Preserved Capacity for Placebo Analgesia in the Elderly

Published:September 08, 2016DOI:


      • Prevalence of chronic pain rises with age.
      • Age-related changes in the descending modulatory pathways could be a possible mechanism.
      • We experimentally explored endogenous pain modulation in younger compared with older adults.
      • Older adults show preserved capacity for endogenous pain modulation.
      • In the future, nonpharmacological analgesic treatment strategies could be enhanced in the elderly.


      The prevalence of chronic pain rises with increasing age. It has been suggested that the mechanisms responsible for the development of chronic pain overlap with mechanisms involved in aging, potentially implicating age-related changes in descending modulatory pathways. This observation raises the question whether other forms of endogenous pain modulation, in particular placebo analgesia, become compromised with age. Because of the known contribution of placebo effects to analgesic treatment outcomes this question is of important clinical relevance. In this study, we compared the response to thermal painful stimuli and the capacity for endogenous pain modulation between younger and older adults using a well established placebo analgesia paradigm involving expectancy and conditioning components. We recruited 30 younger (age 23–40 years, mean = 27.04, standard error of the mean ± .61) and 24 older adults (60–80 years, mean = 69.3, standard error of the mean ± .89). We observed increased heat pain thresholds and higher pain intensity ratings (in response to physically identical heat stimulation) in the older compared with the younger group. However, the placebo analgesic response was comparable between both age groups of healthy participants. The preserved capacity for placebo analgesia in our sample of older participants highlights the potential to use nonpharmacological analgesic treatment strategies in this age group and to exploit placebo mechanisms as an add-on to existing analgesic (pharmacological) treatment strategies.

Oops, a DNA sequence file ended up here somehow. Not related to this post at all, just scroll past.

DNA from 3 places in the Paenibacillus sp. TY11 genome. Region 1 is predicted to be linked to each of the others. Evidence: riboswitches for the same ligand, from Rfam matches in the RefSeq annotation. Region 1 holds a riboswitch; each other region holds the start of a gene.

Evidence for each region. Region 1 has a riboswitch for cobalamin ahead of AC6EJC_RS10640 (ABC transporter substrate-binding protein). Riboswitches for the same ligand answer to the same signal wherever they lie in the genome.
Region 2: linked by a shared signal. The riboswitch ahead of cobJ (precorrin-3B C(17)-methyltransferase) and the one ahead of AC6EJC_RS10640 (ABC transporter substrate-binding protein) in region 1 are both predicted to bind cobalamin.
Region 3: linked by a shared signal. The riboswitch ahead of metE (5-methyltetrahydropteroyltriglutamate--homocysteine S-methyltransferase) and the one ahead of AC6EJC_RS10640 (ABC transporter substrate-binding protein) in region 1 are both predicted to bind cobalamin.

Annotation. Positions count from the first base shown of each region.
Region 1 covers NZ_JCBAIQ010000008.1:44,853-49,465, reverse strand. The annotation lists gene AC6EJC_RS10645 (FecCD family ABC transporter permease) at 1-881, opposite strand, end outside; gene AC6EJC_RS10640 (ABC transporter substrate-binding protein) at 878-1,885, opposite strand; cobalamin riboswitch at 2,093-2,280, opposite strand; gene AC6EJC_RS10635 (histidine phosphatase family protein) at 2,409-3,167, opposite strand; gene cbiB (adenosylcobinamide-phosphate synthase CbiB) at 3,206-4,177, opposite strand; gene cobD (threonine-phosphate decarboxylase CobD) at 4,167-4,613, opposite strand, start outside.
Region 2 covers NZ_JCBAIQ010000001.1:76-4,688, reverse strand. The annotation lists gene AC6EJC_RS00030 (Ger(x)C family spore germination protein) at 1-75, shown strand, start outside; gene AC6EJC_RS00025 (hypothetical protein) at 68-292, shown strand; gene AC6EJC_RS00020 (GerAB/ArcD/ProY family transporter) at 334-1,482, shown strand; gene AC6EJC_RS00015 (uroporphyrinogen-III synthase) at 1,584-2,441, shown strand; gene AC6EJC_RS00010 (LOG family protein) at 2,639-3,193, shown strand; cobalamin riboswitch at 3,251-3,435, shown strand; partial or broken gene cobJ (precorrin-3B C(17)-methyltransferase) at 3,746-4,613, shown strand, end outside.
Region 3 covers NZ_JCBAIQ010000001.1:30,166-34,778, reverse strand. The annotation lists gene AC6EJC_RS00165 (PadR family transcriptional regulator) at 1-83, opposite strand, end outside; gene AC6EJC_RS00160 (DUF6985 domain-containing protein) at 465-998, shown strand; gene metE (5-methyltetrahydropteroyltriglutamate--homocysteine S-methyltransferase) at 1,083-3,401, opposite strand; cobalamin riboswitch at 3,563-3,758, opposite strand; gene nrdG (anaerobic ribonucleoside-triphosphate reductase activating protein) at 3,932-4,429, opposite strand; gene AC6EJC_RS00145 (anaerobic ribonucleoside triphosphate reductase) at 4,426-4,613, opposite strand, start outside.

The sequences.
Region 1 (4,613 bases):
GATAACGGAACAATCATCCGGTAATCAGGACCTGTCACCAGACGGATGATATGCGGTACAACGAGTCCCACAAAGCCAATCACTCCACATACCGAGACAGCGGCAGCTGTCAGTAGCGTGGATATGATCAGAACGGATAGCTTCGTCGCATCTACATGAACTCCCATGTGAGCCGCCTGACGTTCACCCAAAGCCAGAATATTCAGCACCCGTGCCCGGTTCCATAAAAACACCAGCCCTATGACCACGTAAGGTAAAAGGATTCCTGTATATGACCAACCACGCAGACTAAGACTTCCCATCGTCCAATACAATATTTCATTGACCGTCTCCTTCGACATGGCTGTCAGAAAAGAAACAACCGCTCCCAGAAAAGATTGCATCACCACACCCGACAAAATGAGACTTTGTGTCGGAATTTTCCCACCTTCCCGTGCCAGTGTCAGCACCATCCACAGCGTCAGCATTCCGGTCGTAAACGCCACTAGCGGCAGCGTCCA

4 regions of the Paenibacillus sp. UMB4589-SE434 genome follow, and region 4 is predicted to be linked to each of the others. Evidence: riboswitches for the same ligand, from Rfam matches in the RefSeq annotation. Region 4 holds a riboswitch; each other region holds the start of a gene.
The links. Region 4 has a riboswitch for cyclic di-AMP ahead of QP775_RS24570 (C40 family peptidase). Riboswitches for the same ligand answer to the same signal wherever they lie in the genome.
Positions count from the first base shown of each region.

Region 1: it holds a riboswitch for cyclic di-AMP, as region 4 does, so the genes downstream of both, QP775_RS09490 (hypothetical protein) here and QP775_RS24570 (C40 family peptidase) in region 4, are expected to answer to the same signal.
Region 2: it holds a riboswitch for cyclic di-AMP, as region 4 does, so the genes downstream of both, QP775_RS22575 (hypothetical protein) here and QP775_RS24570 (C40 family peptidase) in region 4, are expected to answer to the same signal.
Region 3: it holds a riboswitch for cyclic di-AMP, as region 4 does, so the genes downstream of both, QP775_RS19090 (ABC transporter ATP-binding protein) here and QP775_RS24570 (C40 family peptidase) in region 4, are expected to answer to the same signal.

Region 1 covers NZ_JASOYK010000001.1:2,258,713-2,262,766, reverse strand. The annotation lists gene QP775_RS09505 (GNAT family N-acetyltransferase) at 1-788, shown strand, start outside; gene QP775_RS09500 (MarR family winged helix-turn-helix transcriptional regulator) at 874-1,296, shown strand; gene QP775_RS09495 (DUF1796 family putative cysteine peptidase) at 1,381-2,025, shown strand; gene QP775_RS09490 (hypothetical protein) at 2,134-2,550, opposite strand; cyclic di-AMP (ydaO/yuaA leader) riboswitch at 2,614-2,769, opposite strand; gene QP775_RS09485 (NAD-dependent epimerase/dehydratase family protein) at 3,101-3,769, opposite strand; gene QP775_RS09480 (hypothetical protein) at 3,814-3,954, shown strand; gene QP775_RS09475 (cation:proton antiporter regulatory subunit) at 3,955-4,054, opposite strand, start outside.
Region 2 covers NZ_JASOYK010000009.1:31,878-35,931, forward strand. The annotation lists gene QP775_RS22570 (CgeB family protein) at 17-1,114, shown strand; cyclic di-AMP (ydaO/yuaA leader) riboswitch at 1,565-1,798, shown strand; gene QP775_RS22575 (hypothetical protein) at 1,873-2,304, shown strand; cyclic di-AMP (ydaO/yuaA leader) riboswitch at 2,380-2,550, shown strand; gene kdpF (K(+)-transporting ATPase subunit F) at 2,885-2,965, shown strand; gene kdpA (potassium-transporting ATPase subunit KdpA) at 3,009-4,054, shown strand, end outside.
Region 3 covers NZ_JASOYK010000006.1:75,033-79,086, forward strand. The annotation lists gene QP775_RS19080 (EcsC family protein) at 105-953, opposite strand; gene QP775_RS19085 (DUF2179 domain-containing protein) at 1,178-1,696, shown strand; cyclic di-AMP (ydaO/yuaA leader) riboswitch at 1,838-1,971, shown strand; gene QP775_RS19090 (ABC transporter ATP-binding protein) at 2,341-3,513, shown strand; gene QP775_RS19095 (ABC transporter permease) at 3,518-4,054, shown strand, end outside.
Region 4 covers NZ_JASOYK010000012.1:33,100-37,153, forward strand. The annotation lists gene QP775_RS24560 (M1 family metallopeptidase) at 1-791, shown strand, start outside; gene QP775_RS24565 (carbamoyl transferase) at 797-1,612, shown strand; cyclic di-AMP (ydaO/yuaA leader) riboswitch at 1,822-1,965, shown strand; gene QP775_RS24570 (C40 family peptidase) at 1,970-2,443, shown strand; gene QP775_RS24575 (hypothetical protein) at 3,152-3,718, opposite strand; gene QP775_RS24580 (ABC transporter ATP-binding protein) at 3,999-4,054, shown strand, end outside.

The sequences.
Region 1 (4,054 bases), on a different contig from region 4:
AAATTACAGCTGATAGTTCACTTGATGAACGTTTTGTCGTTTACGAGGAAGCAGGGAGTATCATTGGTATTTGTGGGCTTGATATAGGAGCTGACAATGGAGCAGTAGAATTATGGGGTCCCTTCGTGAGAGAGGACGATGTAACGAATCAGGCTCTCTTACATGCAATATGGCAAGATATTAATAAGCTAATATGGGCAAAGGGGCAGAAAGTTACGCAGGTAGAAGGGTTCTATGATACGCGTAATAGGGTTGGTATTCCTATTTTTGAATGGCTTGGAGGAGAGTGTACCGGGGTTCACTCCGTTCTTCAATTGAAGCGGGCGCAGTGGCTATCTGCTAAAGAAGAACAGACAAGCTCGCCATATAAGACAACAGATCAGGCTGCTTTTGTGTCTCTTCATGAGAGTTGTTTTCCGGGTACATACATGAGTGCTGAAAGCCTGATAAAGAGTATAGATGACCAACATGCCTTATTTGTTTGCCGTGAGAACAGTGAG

In contrast to the commonly shared view that endogenous pain modulation declines with age we found a comparable capacity for placebo analgesia in a group of healthy older and younger adults.

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